Put another way, it is time for Jones Day to click their well-polished heels and go home. Today, the U.S. Government filed an amicus brief largely supporting the arguments by AMP/ACLU that isolated DNA is essentially the same molecule after isolation as it is in vivo – in other words that it is not a “new composition of matter.” The amicus brief (a copy is found at the end of this post) – that was not co-signed by the PTO – conceded that cDNA was changed sufficiently by the hand of man that it should remain patentable. This is the position that the Solicitor took when Myriad’s appeal was argued before the Federal Circuit, and is likely to carry substantial weight at the Court. The Court may well not draw any such distinction.
Posts Tagged ‘patent attorney’
On Friday, Oct 5th, the Supreme Court granted cert. to review the Fed. Cir.’s decision in Monsanto Co. v. Bowman, App. no. 2010-1068 (Fed. Cir. September 21, 2011). (A copy of the decision is at the end of this post.) Bowman, a soybean farmer, had purchased commodity (mixed -source) seed from a local grain elevator to plant as a “second crop” since he did not want to pay the higher cost that a licensed seed grower would charge. All sales to growers of the Monsanto seeds in question – these particular seeds are transgenic in that they carry, and pass on, the trait of resistance to glyphosate – are subject to a “standard form limited use license,” the “Monsanto Technology Agreement,” that licensed the two patents-in-suit to growers under the conditions, inter alia, that they would use the crop for planting only in a single season, not to resell the seed, and not to save seed for replanting. The growers can sell the seed to grain elevators as a commodity – e.g., for use as food or feed.
The following is a guest post from Schwegman Lundberg & Woessner’s associate Ricardo Moran.
The issues on appeal were whether Travel Caddy, Inc. had committed inequitable conduct for: (i) not disclosing the existence of the litigation on U.S. Patent No. 6,823,992 (“the ‘992 patent”) during the prosecution of the application that matured into U.S. Patent No. 6,991,104 (“the ‘104 patent”; the ‘104 patent is a CON of the ‘992 patent; the ‘104 patent was filed shortly before the ‘992 patent issued); and paying small entity fees, even though Travel Caddy was not entitled to claim small entity status. (PDFs of both patents are available at the end of this post.)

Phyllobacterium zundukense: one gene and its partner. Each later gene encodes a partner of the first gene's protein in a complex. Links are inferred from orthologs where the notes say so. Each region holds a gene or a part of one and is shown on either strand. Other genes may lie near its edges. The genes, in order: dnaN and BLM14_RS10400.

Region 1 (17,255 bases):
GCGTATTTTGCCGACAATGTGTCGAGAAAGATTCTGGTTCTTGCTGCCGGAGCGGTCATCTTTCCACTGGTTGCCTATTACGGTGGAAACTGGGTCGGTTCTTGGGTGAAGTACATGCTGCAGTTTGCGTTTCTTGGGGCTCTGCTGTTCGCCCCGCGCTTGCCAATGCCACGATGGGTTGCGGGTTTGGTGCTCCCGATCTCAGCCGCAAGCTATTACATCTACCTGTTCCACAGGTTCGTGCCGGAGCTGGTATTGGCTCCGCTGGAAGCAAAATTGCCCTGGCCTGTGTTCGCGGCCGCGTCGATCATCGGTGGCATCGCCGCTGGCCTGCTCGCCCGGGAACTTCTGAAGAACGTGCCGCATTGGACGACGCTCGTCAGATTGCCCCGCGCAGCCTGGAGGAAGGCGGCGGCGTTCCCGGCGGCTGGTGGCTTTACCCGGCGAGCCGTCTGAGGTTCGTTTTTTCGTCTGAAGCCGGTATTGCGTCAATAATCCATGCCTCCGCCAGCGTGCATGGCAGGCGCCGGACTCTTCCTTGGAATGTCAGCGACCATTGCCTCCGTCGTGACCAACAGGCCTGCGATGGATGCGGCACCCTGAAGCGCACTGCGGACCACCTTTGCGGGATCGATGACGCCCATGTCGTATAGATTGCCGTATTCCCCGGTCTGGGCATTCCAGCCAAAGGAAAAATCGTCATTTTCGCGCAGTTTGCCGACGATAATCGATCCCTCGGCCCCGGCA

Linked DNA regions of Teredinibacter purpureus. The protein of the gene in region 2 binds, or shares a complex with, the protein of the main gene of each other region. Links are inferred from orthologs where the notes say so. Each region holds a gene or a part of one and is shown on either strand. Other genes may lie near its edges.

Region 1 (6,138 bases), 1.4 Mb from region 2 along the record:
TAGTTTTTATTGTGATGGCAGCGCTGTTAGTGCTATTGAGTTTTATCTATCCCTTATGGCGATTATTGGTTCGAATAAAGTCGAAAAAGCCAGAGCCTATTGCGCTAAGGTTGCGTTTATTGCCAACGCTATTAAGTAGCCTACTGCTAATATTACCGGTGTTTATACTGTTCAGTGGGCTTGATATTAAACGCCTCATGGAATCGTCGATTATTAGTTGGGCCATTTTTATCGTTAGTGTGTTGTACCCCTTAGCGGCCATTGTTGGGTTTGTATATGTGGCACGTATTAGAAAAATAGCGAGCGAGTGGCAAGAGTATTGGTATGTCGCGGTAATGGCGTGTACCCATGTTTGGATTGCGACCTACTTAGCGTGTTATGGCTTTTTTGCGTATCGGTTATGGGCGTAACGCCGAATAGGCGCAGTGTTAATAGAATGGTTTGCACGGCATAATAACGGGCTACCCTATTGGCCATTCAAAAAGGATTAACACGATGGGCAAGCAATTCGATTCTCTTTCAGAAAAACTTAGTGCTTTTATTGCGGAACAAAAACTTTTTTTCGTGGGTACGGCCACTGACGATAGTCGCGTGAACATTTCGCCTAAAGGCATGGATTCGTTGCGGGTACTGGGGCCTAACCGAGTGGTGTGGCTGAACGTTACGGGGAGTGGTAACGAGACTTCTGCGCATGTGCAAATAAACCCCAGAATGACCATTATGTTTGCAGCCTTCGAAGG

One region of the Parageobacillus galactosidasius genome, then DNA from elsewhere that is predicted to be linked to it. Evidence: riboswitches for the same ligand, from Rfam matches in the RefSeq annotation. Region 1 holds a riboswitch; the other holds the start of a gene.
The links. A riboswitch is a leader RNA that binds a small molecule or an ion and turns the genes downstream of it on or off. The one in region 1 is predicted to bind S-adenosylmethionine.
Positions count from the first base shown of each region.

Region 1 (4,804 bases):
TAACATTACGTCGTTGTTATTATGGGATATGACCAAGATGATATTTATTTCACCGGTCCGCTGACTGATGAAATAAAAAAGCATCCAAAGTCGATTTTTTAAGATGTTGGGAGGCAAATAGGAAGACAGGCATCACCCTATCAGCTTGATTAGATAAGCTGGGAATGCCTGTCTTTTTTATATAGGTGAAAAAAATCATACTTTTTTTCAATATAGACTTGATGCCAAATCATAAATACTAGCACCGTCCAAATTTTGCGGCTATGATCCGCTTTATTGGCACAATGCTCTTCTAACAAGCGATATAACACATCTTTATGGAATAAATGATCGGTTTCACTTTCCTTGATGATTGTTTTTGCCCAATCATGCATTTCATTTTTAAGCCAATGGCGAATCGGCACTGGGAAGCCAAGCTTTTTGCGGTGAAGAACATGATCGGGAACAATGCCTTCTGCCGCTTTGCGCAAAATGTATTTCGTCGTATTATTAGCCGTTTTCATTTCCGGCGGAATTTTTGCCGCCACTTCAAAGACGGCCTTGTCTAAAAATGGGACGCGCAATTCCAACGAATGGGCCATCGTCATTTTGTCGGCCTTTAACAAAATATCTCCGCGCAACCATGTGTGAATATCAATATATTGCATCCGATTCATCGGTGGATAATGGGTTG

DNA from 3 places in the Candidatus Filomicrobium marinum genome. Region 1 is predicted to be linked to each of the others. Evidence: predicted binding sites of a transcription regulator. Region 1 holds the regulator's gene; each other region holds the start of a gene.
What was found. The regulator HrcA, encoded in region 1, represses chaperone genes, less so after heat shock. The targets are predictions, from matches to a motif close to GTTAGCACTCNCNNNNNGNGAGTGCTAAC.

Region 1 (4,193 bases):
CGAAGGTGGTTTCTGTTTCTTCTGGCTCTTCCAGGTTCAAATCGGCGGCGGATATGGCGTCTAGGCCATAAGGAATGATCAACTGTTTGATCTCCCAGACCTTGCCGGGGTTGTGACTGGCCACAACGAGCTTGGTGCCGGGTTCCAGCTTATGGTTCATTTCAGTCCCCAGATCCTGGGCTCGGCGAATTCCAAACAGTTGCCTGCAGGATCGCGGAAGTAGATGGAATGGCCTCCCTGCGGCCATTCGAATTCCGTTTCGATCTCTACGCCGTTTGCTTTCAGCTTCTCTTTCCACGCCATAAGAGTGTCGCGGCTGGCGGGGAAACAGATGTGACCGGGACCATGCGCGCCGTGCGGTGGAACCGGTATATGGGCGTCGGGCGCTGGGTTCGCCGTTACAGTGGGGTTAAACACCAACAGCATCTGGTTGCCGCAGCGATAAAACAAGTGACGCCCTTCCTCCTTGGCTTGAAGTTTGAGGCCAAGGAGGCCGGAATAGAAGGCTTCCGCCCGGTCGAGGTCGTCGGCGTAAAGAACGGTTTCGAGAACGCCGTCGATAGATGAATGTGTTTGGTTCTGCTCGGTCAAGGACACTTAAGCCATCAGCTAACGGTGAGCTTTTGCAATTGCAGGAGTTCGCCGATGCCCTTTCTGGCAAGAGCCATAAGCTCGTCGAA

Non-disclosure of the ‘992 patent litigation
To establish unenforceability based on inequitable conduct in the U.S. Patent and Trademark Office (PTO), it must be shown that (i) information material to patentability was withheld from the PTO, or material misinformation was provided to the PTO, with (ii) the intent to deceive or mislead the patent examiner into granting the patent. Therasense, Inc. v. Becton, Dickinson & Co., 649 F.3d 1276, 1290-92 (Fed. Cir. 2011) (en banc). Withholding of material information and intent to deceive or mislead must be established by clear and convincing evidence. Id. at 1287 (citing Star Scientific, Inc. v. R.J. Reynolds Tobacco Co., 537 F.3d 1357, 1365 (Fed. Cir. 2008)).
Following its reversal of the Fed. Cir.’s decision in Mayo v. Prometheus (“Mayo”), the Supreme Court GVR’d in response to AMP’s (read: ACLU’s) appeal of Myriad’s claims to isolated DNA sequences and to a method of screening potential anti-cancer drugs using cells transformed with BRCA DNA (“claim 20”). I have reviewed a number of the amicus briefs that were filed prior to the June 15th deadline (oral hearing at the Fed. Cir. is set for July 20th) and they prompted me to reflect on the magnitude of what has been lost and the potential for future judicial limits on patentable subject matter.
First, a quick look back at what was lost in Mayo. Certainly, going forward no one is going to draft claims like the main claims to giving an AZA-type drug, measuring the level of the 6-MP metabolite and drawing a conclusion about whether to adjust the dose. However, because the Prometheus claims were method-of-medical treatment claims in disguise, it seems to me that claims to dosing regimens of all types, for any purpose, are no longer patentable subject matter. Such claims are often used by NDA holders to obtain add-on patents, that are listed in the Orange Book as methods of using the approved drug. The Fed. Cir. has invalidated such claims as inherently anticipated or as obvious in view of the primary use of the drug, e.g., an effective dose treats cancer, but the court’s job just got a lot easier.